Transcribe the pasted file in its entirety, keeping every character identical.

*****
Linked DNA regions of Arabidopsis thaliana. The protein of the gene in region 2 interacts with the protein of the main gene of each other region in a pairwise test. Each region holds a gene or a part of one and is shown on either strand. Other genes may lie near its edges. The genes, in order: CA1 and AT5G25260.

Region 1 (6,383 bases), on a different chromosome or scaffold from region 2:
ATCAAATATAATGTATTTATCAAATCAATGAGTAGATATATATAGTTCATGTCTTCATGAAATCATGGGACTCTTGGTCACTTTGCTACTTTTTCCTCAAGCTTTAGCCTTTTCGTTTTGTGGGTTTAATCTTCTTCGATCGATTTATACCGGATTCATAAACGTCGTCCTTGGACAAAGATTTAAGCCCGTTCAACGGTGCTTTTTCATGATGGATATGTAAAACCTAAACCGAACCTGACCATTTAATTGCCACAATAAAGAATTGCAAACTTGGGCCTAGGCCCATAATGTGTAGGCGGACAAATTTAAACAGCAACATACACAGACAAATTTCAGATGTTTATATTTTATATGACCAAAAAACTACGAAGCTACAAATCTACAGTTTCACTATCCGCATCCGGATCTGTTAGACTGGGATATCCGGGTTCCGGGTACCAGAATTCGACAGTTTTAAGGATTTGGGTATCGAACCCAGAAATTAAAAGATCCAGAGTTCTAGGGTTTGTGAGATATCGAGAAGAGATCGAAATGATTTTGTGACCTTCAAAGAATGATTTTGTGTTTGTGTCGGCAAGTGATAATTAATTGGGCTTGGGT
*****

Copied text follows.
Linked DNA regions of Arabidopsis thaliana. The protein of the gene in region 2 interacts with the protein of the main gene of each other region in a pairwise test. Each region holds a gene or a part of one and is shown on either strand. Other genes may lie near its edges. The genes, in order: CA1 and AT5G25260.

Region 1 (6,383 bases), on a different chromosome or scaffold from region 2:
ATCAAATATAATGTATTTATCAAATCAATGAGTAGATATATATAGTTCATGTCTTCATGAAATCATGGGACTCTTGGTCACTTTGCTACTTTTTCCTCAAGCTTTAGCCTTTTCGTTTTGTGGGTTTAATCTTCTTCGATCGATTTATACCGGATTCATAAACGTCGTCCTTGGACAAAGATTTAAGCCCGTTCAACGGTGCTTTTTCATGATGGATATGTAAAACCTAAACCGAACCTGACCATTTAATTGCCACAATAAAGAATTGCAAACTTGGGCCTAGGCCCATAATGTGTAGGCGGACAAATTTAAACAGCAACATACACAGACAAATTTCAGATGTTTATATTTTATATGACCAAAAAACTACGAAGCTACAAATCTACAGTTTCACTATCCGCATCCGGATCTGTTAGACTGGGATATCCGGGTTCCGGGTACCAGAATTCGACAGTTTTAAGGATTTGGGTATCGAACCCAGAAATTAAAAGATCCAGAGTTCTAGGGTTTGTGAGATATCGAGAAGAGATCGAAATGATTTTGTGACCTTCAAAGAATGATTTTGTGTTTGTGTCGGCAAGTGATAATTAATTGGGCTTGGGT